Some weeks ago I wrote a letter to the editor of the Santa Barbara News-Press that wasn't published in the letters section but in the "Voices" section, so I didn't realize it had made the cut. Recently someone told me they read it and a friend downloaded it for me. (This is in addition to the letter I wrote two days ago.) Here's the earlier letter:
New awareness prompts talk of withdrawal
Voice From Santa Barbara: Erik O'Dowd
With increasing frequency, Americans are asking, "Why are we in Iraq, anyway?"
It is to diffuse this growing doubt about the rightness of our mission there that the administration is now making mutterings of withdrawal.
Twenty-nine months after Bush/Cheney's invasion and occupation of Iraq, after untold thousands of deaths and maimings of Iraqis, Americans and others, and the expenditure of hundreds of billions of dollars, we are hearing suggestions from some in the Bush administration that "withdrawal" or "redeployment" of some coalition forces is likely, even imminent.
These utterances are no doubt prompted by the growing rejection by the U.S. public of our continued presence in Iraq, which is in turn based on a new awareness among the majority of our citizenry that the reasons the administration gave for the invasion were false: No weapons of mass destruction, no connection of Saddam Hussein to al-Qaeda, no "imminent threat" by Iraq to the U.S. or its allies.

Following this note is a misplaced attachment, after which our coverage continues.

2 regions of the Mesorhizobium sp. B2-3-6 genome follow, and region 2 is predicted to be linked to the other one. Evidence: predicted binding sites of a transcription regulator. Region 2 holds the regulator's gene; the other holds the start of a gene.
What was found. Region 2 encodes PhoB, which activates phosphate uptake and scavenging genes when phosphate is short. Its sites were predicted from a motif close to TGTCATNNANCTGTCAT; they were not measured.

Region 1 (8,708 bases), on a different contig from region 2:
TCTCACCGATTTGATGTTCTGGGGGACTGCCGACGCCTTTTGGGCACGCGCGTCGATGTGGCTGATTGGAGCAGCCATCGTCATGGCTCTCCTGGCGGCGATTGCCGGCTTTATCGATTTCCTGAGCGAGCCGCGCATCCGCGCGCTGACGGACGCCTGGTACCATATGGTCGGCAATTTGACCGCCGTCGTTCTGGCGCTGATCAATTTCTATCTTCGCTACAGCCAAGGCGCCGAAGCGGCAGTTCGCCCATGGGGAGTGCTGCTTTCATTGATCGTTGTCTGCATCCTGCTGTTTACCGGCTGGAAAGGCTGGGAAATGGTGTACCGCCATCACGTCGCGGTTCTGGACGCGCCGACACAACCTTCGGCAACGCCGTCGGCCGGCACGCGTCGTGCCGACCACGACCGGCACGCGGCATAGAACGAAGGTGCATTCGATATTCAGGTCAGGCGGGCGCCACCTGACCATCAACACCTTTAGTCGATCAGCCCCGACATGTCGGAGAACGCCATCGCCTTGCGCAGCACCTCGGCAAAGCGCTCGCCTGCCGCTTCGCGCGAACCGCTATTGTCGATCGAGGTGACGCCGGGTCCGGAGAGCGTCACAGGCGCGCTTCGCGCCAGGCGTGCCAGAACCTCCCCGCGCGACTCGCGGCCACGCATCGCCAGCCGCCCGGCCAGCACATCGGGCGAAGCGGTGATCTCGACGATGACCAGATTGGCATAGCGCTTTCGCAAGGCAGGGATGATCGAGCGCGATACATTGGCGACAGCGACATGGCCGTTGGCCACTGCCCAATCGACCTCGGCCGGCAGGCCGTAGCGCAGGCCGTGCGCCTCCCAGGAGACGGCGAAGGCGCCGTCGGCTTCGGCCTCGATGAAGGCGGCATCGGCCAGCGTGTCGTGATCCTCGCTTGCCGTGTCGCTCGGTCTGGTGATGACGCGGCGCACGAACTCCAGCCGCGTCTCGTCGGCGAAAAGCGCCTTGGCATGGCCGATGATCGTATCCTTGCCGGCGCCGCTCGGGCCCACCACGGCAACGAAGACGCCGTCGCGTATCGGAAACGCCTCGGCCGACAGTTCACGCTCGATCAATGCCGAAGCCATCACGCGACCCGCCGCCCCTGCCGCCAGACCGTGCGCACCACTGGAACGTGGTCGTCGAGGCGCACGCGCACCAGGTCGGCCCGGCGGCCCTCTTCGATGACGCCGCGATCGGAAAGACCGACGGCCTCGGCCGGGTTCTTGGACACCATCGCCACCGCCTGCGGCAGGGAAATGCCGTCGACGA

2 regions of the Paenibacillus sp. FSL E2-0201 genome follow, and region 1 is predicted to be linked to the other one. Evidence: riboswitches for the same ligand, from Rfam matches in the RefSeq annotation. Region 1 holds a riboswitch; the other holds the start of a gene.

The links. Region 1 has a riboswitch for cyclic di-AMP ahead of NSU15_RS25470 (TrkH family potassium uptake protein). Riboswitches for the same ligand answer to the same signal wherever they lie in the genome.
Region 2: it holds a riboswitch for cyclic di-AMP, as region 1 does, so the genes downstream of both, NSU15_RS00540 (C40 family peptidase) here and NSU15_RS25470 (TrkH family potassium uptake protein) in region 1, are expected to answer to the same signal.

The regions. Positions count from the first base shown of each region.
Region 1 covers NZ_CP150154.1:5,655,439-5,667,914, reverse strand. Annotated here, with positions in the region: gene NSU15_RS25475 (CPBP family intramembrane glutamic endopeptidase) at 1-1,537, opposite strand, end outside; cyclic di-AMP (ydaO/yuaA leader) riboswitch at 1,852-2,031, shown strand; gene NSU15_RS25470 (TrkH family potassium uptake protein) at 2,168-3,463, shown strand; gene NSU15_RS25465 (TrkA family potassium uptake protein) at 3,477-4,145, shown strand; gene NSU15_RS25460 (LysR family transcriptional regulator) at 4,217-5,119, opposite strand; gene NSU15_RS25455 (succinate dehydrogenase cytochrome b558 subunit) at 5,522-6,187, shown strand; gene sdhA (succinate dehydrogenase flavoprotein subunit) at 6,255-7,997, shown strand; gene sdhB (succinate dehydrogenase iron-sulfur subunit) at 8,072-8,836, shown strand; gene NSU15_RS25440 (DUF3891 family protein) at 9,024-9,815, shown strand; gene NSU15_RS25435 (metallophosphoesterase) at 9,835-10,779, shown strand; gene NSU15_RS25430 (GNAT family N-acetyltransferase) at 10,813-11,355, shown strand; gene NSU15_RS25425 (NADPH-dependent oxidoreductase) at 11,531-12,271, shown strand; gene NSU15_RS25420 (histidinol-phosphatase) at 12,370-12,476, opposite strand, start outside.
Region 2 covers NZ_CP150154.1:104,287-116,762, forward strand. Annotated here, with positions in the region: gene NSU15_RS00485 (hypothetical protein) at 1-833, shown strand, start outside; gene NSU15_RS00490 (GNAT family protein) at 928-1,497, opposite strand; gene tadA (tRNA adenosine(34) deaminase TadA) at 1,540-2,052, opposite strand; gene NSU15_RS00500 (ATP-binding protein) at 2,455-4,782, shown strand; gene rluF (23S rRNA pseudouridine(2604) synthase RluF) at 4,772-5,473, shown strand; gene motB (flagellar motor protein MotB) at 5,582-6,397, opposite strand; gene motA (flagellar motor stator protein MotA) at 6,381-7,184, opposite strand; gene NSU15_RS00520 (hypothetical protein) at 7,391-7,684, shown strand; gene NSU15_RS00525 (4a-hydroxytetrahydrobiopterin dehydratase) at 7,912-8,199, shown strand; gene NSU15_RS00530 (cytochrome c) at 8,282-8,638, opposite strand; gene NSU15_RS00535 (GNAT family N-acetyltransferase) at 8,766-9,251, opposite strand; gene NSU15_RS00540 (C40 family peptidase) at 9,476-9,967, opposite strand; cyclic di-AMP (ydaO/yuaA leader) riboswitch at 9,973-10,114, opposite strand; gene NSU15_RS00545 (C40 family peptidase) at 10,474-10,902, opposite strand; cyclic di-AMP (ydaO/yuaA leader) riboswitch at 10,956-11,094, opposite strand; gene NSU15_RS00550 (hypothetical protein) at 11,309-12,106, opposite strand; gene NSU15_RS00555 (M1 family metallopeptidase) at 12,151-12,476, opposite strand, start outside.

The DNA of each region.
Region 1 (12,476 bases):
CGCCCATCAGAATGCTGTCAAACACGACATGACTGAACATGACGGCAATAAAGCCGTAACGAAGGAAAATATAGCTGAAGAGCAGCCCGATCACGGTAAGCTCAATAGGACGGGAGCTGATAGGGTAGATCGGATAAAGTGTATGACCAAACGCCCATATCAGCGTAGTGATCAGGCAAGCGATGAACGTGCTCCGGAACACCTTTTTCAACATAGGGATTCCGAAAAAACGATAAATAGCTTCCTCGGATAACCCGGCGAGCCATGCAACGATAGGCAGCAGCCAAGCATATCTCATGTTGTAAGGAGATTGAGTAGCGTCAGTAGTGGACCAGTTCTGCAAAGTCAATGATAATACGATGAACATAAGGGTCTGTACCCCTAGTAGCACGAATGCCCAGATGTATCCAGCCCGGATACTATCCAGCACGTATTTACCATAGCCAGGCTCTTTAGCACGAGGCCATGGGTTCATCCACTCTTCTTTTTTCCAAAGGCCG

With increasing frequency, Americans are asking, "Why are we in Iraq, anyway?" It is to diffuse this growing doubt about the rightness of our mission there that the administration is now making mutterings of withdrawal.
Don't be fooled. The Bush administration's invasion of Iraq was always about establishing U.S. hegemony in the Middle East, and so when they speak of withdrawal or redeployment of forces, they don't mean our troops will come home, or even leave the area. They'll be ordered to stay indefinitely in the region to show U.S. power -- and use it if necessary -- to enforce U.S. interests (read access to oil and natural gas by our corporations). Indeed, we are presently building four "enduring" bases in Iraq to ensure our permanent military presence there.
These bases will only ensure continued attacks on U.S. targets in the region and throughout the world, by those who've long demanded that we give up our designs on the territory and resources of the Middle East. We'll continue to spend billions of dollars and risk innocent lives, just in slightly different locales.
We mustn't grow complacent. We must keep up the drumbeat, continue to demand to "support our troops" -- not by moving them a few miles farther into the desert, but by bringing them home. Home to the United States. Now.
lives in Santa Barbara.
To which I would add, as I've noted before, don't be fooled about the recently-increasing US bombing of cities in Iraq, which may lessen our casualties, but will increase Iraqis', and is equally, if not more, outrageous.